imagination, as he wove symbolic effects in subtly, almost invisibly, for more effective transference that raises above mere technique. Yeats unfolds paradoxical insights by his approach of an experiencing of relationships and intuitions at many different levels. Like Wordsworth, he used folk sources, especially those of his Irish heritage (which is typified as aristocratic, disinterested, and aesthetic), to give a degree of ephemeral humanity, but to which he adds magical incantation as he presents glimpses into self-hypnotic realms of occultism. The equation is a mystical schematic message, with rationalistic dispatches defiant of the underlying theme, in an extremely personal tone. His mysteries were broached not only from a poet‟s point of view, but of one who has also crossed over the line into belief, despite his use of skeptical intelligence to balance himself. His outlet of expression was never (at least publicly) used as a private mirror, though he used much personal relationship to form his works. Though often written in first person about personal experience, Yeats rarely leaves himself nakedly exposed, assuming an impersonality that is removed from the feeling first motivating him.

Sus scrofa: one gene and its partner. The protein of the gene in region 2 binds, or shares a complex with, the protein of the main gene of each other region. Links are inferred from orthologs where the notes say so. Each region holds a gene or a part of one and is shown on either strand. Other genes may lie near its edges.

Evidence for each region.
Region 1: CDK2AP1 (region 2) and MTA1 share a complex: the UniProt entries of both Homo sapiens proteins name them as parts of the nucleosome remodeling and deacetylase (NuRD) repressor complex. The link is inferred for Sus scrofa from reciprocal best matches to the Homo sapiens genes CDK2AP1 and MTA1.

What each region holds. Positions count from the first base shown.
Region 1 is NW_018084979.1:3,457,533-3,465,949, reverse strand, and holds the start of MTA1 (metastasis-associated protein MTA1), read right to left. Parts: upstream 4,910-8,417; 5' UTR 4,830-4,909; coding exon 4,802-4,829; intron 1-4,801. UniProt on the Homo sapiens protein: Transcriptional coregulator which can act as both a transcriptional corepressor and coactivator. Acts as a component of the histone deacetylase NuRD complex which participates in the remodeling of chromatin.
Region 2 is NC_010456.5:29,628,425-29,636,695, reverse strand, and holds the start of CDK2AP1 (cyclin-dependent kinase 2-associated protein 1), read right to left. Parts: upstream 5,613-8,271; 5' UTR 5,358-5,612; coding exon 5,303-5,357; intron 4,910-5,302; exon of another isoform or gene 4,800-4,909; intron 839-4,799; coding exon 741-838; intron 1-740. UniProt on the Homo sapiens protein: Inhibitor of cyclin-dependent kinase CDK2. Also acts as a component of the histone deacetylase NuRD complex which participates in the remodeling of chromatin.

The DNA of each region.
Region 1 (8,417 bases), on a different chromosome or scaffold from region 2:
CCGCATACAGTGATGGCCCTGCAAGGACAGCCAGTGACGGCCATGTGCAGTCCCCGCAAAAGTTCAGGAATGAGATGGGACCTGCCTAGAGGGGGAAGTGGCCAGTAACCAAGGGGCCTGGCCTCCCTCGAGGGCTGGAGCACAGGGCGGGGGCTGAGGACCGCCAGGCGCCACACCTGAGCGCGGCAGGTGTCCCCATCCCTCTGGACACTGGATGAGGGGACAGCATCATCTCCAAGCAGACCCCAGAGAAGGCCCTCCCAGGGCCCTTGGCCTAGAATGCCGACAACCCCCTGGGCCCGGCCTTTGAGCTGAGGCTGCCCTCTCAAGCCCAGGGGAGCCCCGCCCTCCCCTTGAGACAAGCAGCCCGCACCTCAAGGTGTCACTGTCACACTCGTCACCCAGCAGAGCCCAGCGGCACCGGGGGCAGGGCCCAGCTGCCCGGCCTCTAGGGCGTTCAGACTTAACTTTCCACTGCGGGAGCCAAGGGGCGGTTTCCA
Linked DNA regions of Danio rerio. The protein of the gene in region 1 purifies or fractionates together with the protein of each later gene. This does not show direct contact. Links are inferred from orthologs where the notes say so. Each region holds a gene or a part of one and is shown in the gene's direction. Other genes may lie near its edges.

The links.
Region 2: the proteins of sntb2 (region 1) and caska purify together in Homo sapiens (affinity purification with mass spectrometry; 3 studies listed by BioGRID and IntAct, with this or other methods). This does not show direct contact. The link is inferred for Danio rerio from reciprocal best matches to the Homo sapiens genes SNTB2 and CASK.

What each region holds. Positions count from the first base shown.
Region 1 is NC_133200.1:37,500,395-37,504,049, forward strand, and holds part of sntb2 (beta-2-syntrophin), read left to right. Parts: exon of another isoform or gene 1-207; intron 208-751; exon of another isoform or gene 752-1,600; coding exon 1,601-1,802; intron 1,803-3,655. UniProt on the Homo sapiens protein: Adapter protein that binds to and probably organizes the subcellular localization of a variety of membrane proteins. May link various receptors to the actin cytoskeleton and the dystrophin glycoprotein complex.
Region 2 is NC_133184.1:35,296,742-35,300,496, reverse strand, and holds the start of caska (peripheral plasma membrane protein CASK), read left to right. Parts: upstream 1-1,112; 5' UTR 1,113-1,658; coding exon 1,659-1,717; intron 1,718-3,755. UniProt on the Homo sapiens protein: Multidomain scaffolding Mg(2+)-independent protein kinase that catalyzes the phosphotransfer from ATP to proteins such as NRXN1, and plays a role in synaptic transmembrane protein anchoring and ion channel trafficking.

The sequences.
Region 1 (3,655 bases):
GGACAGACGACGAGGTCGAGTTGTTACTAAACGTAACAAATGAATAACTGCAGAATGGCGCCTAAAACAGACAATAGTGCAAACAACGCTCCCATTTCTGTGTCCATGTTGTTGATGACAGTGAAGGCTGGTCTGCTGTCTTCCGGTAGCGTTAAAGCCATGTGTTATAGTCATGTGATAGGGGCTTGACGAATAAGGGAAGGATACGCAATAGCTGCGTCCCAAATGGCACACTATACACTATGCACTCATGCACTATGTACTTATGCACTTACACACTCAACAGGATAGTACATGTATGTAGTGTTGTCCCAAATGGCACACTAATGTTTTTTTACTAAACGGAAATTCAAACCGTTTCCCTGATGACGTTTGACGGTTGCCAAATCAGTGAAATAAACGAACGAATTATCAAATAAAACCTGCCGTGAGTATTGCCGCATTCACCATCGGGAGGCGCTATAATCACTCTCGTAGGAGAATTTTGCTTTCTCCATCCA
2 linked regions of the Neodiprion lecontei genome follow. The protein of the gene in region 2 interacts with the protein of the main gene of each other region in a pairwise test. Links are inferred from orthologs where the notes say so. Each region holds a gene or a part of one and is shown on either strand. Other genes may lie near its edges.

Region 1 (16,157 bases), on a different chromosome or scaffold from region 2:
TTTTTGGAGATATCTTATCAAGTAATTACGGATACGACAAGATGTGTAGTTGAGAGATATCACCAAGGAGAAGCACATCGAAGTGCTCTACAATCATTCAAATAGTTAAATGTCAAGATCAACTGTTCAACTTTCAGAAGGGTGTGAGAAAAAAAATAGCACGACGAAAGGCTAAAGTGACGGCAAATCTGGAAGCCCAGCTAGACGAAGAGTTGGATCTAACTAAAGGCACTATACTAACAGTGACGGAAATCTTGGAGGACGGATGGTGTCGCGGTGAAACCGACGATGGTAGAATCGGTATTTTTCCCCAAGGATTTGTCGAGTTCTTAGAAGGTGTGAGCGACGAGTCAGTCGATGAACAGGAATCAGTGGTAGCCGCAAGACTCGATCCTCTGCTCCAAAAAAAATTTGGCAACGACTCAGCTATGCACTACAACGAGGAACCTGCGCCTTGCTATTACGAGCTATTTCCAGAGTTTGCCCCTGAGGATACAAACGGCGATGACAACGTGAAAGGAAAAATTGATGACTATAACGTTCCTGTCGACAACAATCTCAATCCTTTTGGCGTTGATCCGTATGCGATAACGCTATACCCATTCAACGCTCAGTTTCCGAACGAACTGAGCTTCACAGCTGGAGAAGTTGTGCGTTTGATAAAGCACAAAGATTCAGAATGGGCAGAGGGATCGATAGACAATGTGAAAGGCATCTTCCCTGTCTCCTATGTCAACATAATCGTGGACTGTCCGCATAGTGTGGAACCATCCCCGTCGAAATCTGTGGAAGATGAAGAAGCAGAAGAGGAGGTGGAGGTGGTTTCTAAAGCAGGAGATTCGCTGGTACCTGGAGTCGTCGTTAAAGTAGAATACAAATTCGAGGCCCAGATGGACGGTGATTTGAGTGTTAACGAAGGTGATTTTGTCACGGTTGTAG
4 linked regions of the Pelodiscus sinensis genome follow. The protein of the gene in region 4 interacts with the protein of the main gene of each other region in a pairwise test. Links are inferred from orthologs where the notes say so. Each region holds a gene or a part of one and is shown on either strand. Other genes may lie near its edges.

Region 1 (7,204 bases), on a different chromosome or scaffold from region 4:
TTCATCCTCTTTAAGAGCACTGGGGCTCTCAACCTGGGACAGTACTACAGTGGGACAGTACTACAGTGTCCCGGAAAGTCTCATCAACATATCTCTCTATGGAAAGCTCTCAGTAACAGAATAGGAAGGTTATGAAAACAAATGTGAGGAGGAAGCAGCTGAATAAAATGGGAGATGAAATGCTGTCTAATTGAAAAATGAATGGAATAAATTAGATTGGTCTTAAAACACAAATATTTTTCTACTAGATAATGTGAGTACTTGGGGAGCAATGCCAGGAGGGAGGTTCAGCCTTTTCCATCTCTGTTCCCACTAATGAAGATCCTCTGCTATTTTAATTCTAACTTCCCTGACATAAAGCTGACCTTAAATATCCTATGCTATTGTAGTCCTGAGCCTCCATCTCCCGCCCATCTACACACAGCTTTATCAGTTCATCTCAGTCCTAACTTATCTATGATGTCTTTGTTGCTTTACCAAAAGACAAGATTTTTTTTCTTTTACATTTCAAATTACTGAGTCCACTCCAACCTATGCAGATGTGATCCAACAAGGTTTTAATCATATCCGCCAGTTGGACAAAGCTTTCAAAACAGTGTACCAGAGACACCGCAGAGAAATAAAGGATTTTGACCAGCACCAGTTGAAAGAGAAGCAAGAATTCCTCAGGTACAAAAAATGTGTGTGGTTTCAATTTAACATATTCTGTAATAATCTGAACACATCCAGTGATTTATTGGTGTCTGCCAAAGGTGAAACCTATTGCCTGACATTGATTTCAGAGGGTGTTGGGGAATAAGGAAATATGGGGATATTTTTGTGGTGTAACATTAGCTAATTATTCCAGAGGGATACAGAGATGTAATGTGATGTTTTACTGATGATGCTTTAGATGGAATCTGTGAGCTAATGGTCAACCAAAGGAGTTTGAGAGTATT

B. His Reality Through Metaphor

I see my life go drifting like a river From change to change; I have been many things – A green drop in the surge, a gleam of light Upon a sword, a fir-tree on a hill, An old slave grinding at a heavy quern, A king sitting upon a chair of gold – And all of these things were wonderful and great‟ But now I have these grown nothing, knowing all. Ah! Druid, Druid, how great webs of sorrow Lay hidden in the small slate-coloured thing! (Fergus & the Druid, 1892)

Fear of bitter mystery and the ruthless reality which cannot be escaped is the prevailing theme to Yeats‟s writing. His disturbingly established belief that “no one can choose absolutely between two opposites,” laces his poetry with associations with others, and personal problems